Currently Reading
Throughout the trip I have been consuming one book after another. I set out to make the trip more interesting by reading books about the places we plan to visit and to varying degrees I've succeeded in that so far. I started by leaving home with one-third read "Blink" by Malcolm Gladwell. The first international book was chosen in a bookshop in New Zealand on a bit of a whim. I went in considering a book about Capt. James Cook and left with the book "Genghis Khan" by John Man. I read this book aloud to Sachi while in our rented campervan and we both enjoyed it immensely. We knew so little about the legendary man before and now we're hoping to see the Mongolian steppe (Ghengis' home) later this summer. Next we bought a couple of smaller books in Australia (not a cheap place to buy books): A Travellers History of Japan and a book of memoirs of survivors of the Khmer Rouge in Cambodia. Both short and interesting reads, but nothing to write home about. Oops. Taking a break from non-fiction, I then read Barrel Fever by David Sedaris, who consistently makes me laugh out loud and inspires me to try more satirical writing. Following that was a short book that sparked an interest in me that I didn't expect: Ben Franklin's autobiography. Short and frank, I found myself wanting it to be longer or more complete. A book that was perfect for being in the tsunami-affected region was "Krakatoa", by Simon Winchester. A truly interesting event in history that I enjoyed learning about very much. Did you know that the shock wave of Krakatoa's volcanic explosion rippled around the earth 7 times? Back on the Cambodia tip, I read "The Lost Executioner" by Nic Dunlop, which was about his search the commander of Tuol Sleng, the famous Cambodian death prison during the Khmer Rouge reign. I have a fascination with modern Cambodian history and plan to read a Pol Pot biography soon. Just tonight I'm celebrating the finish of a book that is sitting unread at home in hardcover form: "Collapse" by Jared Diamond. I read his Pulitzer Prize winning "Guns, Germs and Steel" a while back and said that it made me smarter than any book I'd ever read before - particularly regarding the creation of civilization in the last 10,000 years. Collapse is equally as informative and focused on what has undone civilizations in the past. I would recommend this book for travelers interested in environmental conservation issues. Smart guy that Diamond- I'm a fan. Just last night I bought "1776- America and Britain at War" by David McCullough. The abrupt and pre-war end of Ben Franklin's autobiography whetted my appetite I'm sure. Sachi also bought "Under the Banner of Heaven" by John Krakauer, which is about the creepy side of mormonism. I'm sure l'll read that too. If anyone is looking at these books and saying "I know some books Lee would like AND would be popular enough to find around world" please do let me know.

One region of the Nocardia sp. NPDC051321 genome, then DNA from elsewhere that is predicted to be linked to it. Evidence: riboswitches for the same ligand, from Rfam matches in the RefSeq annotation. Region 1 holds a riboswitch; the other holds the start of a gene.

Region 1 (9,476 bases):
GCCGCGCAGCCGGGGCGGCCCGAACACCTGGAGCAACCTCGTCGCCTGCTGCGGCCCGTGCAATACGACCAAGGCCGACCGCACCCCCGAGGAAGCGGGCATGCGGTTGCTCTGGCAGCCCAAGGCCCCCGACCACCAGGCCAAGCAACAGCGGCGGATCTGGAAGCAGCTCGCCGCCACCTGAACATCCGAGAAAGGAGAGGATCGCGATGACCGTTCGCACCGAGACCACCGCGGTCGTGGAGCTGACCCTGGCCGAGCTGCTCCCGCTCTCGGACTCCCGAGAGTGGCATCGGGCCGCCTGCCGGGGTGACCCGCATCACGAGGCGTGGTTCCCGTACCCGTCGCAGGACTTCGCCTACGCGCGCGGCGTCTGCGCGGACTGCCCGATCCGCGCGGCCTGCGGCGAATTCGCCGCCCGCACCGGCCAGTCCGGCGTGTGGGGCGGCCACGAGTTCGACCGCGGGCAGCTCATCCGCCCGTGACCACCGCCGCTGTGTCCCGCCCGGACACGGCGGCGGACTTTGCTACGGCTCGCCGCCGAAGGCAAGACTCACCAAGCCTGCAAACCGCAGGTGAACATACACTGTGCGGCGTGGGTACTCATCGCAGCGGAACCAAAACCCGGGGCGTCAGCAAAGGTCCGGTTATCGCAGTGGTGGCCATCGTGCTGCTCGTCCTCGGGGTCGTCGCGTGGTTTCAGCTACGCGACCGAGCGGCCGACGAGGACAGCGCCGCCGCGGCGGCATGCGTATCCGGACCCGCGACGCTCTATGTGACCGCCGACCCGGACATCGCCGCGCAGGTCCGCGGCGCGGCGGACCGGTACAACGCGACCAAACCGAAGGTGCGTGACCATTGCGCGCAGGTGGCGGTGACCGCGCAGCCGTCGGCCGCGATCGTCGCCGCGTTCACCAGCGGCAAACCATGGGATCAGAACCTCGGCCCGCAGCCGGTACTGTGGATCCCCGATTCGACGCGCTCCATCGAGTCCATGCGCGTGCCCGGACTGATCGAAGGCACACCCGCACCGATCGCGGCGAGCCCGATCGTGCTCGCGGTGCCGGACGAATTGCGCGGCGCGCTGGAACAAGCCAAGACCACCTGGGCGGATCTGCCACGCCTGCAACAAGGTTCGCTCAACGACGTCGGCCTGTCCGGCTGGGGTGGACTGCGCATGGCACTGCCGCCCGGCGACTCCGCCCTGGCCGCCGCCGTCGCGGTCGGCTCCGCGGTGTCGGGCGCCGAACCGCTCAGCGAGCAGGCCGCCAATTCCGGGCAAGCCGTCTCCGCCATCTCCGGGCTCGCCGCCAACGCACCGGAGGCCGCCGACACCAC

james cook biography